University of Tasmania
Schmidt_Roach_whole_thesis.pdf (2.54 MB)

Stock structure and critical habitats for a key apex predator : the broadnose sevengill shark Notorynchus cepedianus

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posted on 2023-05-28, 09:27 authored by Schmidt-Roach, ACJ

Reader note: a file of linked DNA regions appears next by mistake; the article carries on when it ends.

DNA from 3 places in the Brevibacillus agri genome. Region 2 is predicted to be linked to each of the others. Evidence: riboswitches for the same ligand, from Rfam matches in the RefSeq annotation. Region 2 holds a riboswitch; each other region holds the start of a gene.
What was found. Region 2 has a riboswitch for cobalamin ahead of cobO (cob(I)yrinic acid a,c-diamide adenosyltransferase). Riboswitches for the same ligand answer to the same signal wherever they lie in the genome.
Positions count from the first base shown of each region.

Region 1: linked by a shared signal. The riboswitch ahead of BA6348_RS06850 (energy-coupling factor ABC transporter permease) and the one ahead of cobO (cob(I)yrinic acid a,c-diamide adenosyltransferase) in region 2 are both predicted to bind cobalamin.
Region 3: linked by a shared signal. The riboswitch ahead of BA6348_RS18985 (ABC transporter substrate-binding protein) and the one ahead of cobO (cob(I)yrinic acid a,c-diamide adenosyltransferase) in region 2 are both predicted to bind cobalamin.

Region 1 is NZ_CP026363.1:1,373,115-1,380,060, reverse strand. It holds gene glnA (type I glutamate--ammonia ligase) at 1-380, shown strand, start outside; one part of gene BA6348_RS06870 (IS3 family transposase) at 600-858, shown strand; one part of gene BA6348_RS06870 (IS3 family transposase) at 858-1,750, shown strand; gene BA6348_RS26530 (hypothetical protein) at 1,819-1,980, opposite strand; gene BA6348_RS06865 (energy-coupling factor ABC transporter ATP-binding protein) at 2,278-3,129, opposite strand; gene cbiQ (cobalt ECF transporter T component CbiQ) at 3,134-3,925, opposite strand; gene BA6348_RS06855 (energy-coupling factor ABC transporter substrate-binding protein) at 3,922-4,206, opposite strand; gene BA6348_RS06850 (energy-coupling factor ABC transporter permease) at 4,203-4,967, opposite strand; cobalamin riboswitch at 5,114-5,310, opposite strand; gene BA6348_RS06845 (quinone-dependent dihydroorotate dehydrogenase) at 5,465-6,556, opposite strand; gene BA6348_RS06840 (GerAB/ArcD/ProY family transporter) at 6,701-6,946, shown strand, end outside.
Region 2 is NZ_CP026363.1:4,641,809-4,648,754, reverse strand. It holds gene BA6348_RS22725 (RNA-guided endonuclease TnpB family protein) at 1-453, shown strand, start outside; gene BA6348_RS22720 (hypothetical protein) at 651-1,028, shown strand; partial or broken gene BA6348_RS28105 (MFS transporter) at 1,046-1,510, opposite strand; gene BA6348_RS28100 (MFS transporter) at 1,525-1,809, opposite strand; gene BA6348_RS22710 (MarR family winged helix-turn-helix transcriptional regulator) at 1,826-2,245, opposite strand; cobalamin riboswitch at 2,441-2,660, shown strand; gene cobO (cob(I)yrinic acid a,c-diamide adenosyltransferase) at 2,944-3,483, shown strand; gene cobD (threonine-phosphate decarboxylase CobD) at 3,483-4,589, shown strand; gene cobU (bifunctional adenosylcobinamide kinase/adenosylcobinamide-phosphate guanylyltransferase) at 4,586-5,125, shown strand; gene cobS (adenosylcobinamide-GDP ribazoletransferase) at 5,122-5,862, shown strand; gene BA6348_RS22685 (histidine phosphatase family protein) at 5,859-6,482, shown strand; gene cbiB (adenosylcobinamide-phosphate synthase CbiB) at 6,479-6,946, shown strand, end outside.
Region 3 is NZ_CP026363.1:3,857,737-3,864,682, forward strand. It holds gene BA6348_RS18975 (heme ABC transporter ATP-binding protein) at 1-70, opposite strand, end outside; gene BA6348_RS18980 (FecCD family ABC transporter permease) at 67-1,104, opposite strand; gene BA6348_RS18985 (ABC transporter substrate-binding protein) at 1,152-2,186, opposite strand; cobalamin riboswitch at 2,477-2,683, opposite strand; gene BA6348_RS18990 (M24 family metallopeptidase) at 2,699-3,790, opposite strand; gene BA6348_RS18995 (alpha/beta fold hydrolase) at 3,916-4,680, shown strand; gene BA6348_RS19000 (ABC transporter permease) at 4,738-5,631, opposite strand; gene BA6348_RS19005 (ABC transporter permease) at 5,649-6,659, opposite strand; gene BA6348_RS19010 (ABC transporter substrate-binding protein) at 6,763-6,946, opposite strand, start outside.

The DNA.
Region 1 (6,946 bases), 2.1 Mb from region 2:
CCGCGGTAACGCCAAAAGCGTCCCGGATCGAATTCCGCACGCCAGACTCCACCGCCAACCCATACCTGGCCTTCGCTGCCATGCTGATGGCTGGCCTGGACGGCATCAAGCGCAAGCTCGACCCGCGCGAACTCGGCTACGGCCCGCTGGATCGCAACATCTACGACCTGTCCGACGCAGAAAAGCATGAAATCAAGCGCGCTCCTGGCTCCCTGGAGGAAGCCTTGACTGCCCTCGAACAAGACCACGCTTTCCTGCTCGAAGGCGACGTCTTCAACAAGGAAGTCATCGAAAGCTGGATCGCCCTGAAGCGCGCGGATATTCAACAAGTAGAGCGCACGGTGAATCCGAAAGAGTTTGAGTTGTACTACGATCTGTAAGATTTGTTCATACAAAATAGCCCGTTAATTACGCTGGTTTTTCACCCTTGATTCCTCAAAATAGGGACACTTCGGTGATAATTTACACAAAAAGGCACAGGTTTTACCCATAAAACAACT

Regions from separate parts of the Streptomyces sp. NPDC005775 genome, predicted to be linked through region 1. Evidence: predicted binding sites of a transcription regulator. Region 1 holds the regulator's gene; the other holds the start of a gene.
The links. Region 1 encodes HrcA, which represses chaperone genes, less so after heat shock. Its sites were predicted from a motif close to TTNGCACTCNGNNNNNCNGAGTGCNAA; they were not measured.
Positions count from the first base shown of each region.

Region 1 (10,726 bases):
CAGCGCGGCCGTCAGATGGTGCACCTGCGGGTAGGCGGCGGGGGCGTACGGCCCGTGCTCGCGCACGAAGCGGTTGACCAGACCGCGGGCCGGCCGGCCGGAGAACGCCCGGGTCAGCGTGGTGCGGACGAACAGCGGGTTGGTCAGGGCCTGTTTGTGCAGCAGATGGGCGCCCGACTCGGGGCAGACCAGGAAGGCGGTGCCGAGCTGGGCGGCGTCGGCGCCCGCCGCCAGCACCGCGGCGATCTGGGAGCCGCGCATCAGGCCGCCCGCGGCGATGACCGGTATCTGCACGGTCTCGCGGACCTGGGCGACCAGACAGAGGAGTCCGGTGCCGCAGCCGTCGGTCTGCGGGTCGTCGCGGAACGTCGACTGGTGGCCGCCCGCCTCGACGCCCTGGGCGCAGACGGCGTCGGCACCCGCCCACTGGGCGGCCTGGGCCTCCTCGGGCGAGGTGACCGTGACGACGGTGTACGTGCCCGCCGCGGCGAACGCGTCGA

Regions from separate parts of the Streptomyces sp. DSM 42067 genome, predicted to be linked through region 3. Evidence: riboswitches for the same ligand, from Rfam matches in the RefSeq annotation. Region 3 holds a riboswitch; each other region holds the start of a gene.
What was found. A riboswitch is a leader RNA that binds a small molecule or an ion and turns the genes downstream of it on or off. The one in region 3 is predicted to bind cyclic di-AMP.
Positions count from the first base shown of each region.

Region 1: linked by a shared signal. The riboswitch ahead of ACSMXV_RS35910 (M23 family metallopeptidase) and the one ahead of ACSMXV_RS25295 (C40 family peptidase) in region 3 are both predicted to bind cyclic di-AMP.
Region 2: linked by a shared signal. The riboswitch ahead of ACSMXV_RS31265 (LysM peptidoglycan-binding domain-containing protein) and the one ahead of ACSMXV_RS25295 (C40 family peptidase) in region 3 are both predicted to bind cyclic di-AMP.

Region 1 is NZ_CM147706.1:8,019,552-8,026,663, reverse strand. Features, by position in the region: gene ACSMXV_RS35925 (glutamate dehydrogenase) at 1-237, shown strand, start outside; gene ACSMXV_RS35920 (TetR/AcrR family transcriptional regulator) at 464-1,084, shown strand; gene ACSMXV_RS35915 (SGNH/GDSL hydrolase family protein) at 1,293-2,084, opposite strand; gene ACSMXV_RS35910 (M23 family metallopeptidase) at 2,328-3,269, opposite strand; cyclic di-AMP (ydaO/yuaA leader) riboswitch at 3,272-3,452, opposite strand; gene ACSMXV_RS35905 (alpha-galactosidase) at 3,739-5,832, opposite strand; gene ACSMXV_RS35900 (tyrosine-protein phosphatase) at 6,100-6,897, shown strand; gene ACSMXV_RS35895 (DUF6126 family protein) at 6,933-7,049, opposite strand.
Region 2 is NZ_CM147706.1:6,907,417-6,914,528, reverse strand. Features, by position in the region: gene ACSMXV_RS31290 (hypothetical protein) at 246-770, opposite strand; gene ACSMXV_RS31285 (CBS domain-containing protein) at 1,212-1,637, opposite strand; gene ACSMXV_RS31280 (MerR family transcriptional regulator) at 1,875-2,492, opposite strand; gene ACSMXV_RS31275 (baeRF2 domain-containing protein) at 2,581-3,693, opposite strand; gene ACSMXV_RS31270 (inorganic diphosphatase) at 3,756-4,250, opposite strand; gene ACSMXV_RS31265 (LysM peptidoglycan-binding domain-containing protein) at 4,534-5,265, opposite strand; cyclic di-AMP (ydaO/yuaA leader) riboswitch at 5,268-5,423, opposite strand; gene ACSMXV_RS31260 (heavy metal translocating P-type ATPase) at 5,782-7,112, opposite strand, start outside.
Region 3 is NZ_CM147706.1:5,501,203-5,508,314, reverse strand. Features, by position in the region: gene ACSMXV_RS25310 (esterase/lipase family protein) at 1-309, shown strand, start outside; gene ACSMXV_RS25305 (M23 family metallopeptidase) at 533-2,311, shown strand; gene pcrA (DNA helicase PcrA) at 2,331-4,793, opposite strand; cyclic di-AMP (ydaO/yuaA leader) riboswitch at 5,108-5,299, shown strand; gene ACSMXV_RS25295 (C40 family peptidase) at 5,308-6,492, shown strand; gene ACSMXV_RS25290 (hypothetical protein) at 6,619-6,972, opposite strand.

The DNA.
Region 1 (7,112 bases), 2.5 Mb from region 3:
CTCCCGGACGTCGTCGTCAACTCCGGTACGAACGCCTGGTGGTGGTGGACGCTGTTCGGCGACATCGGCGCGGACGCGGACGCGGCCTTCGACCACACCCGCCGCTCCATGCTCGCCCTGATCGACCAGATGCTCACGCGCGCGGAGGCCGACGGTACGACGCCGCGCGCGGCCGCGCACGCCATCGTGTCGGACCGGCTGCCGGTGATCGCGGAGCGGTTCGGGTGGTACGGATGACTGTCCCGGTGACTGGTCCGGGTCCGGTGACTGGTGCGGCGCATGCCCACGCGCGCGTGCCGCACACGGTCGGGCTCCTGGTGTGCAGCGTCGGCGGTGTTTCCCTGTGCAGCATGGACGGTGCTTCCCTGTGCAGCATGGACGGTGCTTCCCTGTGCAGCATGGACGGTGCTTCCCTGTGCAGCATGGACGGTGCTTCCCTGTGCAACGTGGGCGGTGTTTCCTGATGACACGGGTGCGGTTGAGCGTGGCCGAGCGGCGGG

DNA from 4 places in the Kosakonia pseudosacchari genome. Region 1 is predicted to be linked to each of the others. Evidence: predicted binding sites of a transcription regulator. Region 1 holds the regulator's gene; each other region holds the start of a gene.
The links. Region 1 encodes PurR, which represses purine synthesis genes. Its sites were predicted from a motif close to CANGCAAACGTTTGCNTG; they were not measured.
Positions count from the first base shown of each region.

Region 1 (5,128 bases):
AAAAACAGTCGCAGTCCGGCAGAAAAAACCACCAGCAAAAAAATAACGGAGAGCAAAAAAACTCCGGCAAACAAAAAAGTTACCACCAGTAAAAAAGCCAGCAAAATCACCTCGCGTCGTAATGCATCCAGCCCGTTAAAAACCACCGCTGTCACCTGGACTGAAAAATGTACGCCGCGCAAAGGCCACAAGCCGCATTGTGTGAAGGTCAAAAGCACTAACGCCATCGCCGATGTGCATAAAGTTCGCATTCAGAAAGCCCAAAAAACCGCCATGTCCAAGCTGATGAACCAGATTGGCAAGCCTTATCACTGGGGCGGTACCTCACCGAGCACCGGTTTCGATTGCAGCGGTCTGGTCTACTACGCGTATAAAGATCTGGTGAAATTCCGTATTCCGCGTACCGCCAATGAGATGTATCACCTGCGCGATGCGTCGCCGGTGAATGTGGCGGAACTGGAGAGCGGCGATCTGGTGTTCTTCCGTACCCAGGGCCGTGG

Sharks are ecologically important marine animals and currently among the most threatened. Gaps in knowledge about the ecology and behaviour of many species continue to hinder our ability to effectively conserve and manage these animals. Understanding the population structure and movement patterns can provide valuable information on their stock structure and connectivity, behaviour and identify key habitats. This information can then be used to identify possible threats and devise effective management and conservation strategies. The broadnose sevengill shark (Notorynchus cepedianus) is an ecologically important apex marine predator. It is commonly found in temperate coastal areas worldwide, nevertheless, similar to other shark species there are gaps in knowledge about its ecology and behavior, as is listed as Data deficient‚ÄövÑvp on the IUCN red list. In Australia, gaps in knowledge persist with respect to stock structure, identification of key habitats such as nursery/pupping areas, and the understanding of early life-stage behavior and movement for this species. This thesis aims to expand the currently available data on this species in South Eastern Australian waters in a more comprehensive, multi-method approach, and identify levels of population structure and connectivity from global to local scales. Using genetic and telemetric analyses this study aims to elucidate stock structure, movement patterns and identify key habitats in order to provide vital information to develop appropriate management strategies. The majority of research has been focused on regional or local spatial scales, with little information currently available on this species global population structure. To determine if this species is panmictic or an assemblage of distinct subpopulations across its global distribution, chapter 2 assessed the genetic phylogeny using mitochondrial (mtCR) and nuclear (ITS2) markers sequencing a total of 249 individuals from three oceanic regions (six locations) across N. cepedianus' global distribution. Moderate levels of genetic diversity compared to other shark species were observed, with low diversity within oceanic regions. Significant levels of genetic divergence were observed among oceanic regions, indicative of little to no mixing between the populations. Overall, three genetically distinct populations of N. cepedianus were identified across its global distribution, disproving any suggestions of global panmixia. My findings emphasise the necessity for further taxonomical review of this species to determine if regional lineages may be categorised as separate species, particularly the Eastern Pacific population. In chapter 3, the genetic population structure of N. cepedianus across south-eastern Australia was investigated using genotyping by sequencing (GBS). This revealed an overall moderate genetic diversity with little genetic structuring across its Australian distribution. This is indicative of high levels of mixing and genetic connectivity within Australia. This strong intraregional connectivity complements those observed in the previous chapter and stresses the need for multi-jurisdictional management of this species within coastal waters of New South Wales, South Australia, Victoria and Tasmania. At local scales, key habitats such as feeding, nursery/pupping, and mating areas are essential for the health and proliferation of species. By observing and monitoring the spatial and temporal movement as well as behaviour of individuals, key habitats can be identified and their importance to population stability and propagation revealed. Notorynchus cepedianus has been shown to exhibit seasonal movement, in to (spring ‚Äö-summer) and out of (autumn ‚Äö- winter) sheltered coastal bays. This has generally been thought to be associated with feeding behaviour but some evidence suggests the use of coastal bays, as nursery areas may also be important. To identify potential nurseries, seasonal movement and habitat use, I used a threefold methodological approach combing genetic, telemetric and tagging tools. Chapter 4 used acoustic telemetry to elucidate N. cepedianus neonate movement patterns and behavior in a Victorian coastal bay, as well as to identify key habitats for this species in Australia. Results revealed the presence of neonates (<80 cm TL) within Port Phillip Bay (PPB) during the autumn-winter months. The majority of tagged neonates were not detected in the bay after July 2015 and remained undetected within the bay for the rest of the study period (2 years). Neonate movement pattern revealed a preference for deeper areas of the bay (>15 m). Long distance movement revealed the connectivity between the different coastal waters of south-eastern Australia, with both neonate and other life-stages moving between the State jurisdictions. Though, a pupping area for N. cepedianus was identified in PPB, neonates only spent a few months within the coastal bay. Thus, while Port Phillip Bay is important for the first few months of neonate development, monitoring and management strategies will need to consider anthropogenic pressures both within, and outside the bay where the majority of their early development occurs. In summation, this thesis is an important contribution to the further understanding of the ecology of N. cepedianus, particularly population structure, identifying key habitats and understanding early life-stage behaviour. Additionally, this thesis also demonstrates the importance of multidisciplinary approaches for providing a more comprehensive assessment of ecological process.


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